• Achievement Unlocked: Found a fish on the Burke-Gilman trail

  • Idea: “Stormtroopers!” - a first-person shooter where no player can actually hit a target, but hitting other things have fun secondary effects

  • I love you all, too. @_RocketFM

  • ScotusBlog has an excellent and humorous banner graphic: The Justices each dealing with remote conferencing in their own old-fashioned way. www.scotusblog.com

  • Hey, I'm on The April Xcoders Podcast!

    The April Xcoders Podcast features Tim Ekl and Jared Sorge and me talking about XcodeGen.  

    Xcoders is the Pacific Northwest Apple-platform developers meetup group, with Meetups in Seattle, Redmond and Vancouver.  When meetings aren’t cancelled due to pandemics, I try to get to the Seattle and Redmond meetups, and I’d really like to try to get to a Vancouver meetup someday.

  • Practicing the Coding Challenges

    Brent Simmons (@brentsimmons) muses over the value of coding questions for software interviews here:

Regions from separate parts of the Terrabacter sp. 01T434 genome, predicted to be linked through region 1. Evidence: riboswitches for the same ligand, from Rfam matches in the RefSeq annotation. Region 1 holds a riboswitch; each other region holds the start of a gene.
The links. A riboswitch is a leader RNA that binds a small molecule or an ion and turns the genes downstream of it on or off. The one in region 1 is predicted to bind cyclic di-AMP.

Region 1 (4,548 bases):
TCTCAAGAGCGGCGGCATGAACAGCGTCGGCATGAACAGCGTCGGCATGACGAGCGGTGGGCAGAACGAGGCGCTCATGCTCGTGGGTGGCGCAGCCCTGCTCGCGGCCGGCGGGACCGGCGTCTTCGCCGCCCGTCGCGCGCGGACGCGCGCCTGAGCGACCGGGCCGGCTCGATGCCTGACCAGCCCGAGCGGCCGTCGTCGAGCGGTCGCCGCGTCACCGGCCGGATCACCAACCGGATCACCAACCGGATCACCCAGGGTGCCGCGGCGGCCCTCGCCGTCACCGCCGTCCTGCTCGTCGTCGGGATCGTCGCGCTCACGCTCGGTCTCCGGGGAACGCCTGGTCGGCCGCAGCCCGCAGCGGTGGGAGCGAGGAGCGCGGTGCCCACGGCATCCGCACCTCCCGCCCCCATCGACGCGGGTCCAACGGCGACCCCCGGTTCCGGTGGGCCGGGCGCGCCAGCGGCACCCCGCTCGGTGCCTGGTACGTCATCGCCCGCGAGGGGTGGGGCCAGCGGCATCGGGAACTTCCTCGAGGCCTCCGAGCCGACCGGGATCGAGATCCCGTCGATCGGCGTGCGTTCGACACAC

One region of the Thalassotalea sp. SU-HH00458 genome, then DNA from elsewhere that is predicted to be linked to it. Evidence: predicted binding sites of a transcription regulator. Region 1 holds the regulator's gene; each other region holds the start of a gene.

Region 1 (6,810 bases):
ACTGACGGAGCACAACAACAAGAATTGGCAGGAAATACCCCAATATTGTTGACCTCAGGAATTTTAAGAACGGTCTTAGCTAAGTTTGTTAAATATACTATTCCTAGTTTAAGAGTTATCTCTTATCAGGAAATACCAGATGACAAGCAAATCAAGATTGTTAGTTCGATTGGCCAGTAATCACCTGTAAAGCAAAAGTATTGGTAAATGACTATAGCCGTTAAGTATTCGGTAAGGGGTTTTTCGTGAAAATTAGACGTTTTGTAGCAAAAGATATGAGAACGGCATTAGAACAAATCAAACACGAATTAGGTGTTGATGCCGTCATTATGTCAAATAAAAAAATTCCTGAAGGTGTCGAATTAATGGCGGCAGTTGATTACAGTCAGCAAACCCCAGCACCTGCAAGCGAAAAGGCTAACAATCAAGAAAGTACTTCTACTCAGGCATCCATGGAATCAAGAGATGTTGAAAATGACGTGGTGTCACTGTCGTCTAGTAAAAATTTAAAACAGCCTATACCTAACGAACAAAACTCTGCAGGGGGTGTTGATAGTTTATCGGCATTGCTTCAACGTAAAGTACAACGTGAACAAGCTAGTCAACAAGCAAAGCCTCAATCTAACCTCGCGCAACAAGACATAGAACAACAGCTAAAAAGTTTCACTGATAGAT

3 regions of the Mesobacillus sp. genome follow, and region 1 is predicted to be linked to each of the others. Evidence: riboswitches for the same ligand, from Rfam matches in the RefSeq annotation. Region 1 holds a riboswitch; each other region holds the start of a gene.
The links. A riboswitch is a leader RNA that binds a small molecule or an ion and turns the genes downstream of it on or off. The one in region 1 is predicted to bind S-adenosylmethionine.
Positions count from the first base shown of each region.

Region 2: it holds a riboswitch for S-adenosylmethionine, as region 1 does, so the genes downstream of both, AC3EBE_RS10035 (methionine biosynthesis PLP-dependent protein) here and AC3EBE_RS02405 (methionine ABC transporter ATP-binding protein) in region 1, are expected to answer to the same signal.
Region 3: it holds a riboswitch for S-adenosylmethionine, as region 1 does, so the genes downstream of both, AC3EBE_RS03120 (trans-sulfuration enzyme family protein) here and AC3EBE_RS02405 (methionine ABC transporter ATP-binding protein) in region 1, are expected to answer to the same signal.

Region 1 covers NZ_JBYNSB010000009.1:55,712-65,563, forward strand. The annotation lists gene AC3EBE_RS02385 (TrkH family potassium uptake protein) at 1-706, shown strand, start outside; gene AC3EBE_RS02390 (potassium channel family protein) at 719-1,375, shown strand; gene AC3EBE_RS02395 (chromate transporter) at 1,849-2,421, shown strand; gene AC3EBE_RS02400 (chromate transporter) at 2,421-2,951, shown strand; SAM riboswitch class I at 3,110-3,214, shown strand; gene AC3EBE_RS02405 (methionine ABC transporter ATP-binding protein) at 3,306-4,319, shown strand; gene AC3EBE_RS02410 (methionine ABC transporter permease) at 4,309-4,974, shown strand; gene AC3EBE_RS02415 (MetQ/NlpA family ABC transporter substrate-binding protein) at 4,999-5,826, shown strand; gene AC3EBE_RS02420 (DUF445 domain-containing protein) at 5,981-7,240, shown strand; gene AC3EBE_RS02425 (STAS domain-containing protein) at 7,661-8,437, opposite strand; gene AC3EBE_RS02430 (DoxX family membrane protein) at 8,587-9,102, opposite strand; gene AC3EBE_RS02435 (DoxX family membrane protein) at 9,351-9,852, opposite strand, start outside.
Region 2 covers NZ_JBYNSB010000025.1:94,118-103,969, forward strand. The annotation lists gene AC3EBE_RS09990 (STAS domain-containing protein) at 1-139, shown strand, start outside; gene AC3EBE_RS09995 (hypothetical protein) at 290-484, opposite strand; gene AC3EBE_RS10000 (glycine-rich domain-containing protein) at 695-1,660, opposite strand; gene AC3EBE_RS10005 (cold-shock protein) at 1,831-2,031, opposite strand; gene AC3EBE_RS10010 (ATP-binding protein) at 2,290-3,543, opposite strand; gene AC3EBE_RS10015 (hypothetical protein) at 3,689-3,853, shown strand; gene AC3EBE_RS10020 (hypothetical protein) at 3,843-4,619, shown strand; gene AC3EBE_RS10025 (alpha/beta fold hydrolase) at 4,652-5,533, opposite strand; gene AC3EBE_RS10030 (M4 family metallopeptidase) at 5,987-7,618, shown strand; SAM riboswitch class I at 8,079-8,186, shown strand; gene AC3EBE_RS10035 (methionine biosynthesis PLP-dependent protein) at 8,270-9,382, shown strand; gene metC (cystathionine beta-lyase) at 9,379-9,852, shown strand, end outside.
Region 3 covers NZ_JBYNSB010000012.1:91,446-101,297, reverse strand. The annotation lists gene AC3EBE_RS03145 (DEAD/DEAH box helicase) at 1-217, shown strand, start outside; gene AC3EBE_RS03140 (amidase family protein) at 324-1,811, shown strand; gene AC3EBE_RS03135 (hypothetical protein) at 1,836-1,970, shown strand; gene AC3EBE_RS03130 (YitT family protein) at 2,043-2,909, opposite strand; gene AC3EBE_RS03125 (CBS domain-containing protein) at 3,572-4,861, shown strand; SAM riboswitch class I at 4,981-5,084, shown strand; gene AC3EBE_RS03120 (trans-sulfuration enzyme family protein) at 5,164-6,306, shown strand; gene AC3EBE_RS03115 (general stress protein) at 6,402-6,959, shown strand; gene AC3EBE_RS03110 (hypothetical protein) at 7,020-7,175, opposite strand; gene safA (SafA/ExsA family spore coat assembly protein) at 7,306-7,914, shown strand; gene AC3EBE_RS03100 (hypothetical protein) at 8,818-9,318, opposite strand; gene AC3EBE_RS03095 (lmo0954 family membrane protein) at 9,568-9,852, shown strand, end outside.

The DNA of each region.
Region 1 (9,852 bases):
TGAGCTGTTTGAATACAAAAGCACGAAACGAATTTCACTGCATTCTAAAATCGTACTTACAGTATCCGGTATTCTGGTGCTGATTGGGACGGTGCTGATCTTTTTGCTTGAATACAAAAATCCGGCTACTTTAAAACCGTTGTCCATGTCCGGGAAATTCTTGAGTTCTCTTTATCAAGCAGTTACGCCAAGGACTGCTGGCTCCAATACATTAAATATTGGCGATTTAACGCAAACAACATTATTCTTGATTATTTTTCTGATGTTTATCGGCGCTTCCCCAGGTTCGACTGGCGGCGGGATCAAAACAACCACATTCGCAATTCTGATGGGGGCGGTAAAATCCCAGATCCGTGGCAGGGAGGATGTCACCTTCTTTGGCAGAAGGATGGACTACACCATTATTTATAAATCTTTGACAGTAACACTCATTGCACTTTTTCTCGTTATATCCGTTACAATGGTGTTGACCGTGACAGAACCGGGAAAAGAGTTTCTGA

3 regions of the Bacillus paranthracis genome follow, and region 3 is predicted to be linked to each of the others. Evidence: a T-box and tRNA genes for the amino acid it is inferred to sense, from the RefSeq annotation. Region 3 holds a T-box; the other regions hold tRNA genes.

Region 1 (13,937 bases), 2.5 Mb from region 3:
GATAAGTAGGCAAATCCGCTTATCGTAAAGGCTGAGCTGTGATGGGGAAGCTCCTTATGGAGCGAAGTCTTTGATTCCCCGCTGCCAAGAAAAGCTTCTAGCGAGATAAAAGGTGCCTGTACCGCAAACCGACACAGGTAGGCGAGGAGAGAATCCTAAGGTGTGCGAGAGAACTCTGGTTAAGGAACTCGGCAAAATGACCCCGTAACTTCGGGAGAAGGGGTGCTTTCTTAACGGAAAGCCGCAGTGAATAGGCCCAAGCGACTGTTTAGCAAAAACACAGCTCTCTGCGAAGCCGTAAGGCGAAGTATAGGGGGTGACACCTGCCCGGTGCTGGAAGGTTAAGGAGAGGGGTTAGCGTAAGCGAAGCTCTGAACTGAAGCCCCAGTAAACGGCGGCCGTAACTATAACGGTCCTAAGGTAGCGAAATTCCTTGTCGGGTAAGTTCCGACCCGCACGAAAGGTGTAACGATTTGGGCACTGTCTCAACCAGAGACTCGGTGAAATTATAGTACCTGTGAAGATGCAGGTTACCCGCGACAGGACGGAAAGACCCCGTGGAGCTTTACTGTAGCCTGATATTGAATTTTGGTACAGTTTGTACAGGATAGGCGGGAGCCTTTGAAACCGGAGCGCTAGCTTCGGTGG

I mostly agree with his take, but as someone who has done a lot of interviewing, I actually love the coding problem he cites:

    You need to add two numbers and get a sum. But, importantly, 
    the digits of those numbers are stored in arrays, and they’re backwards.

    The return value also needs to be in a backwards array.

    If inputs are [4,2,6] and [3,8,0,8], the function should
    return [7,0,7,8] — because 624 + 8083 == 8707.

    I know plenty of interviewers who would have the same shortsighted approach Brent laments in his post:  that there’s a mindset that coding questions are all about efficient solutions and applying the right techniques to get to “optimized” code.  And in that context, there’s a “best” answer that an interviewer might want an interviewee to discover and implement.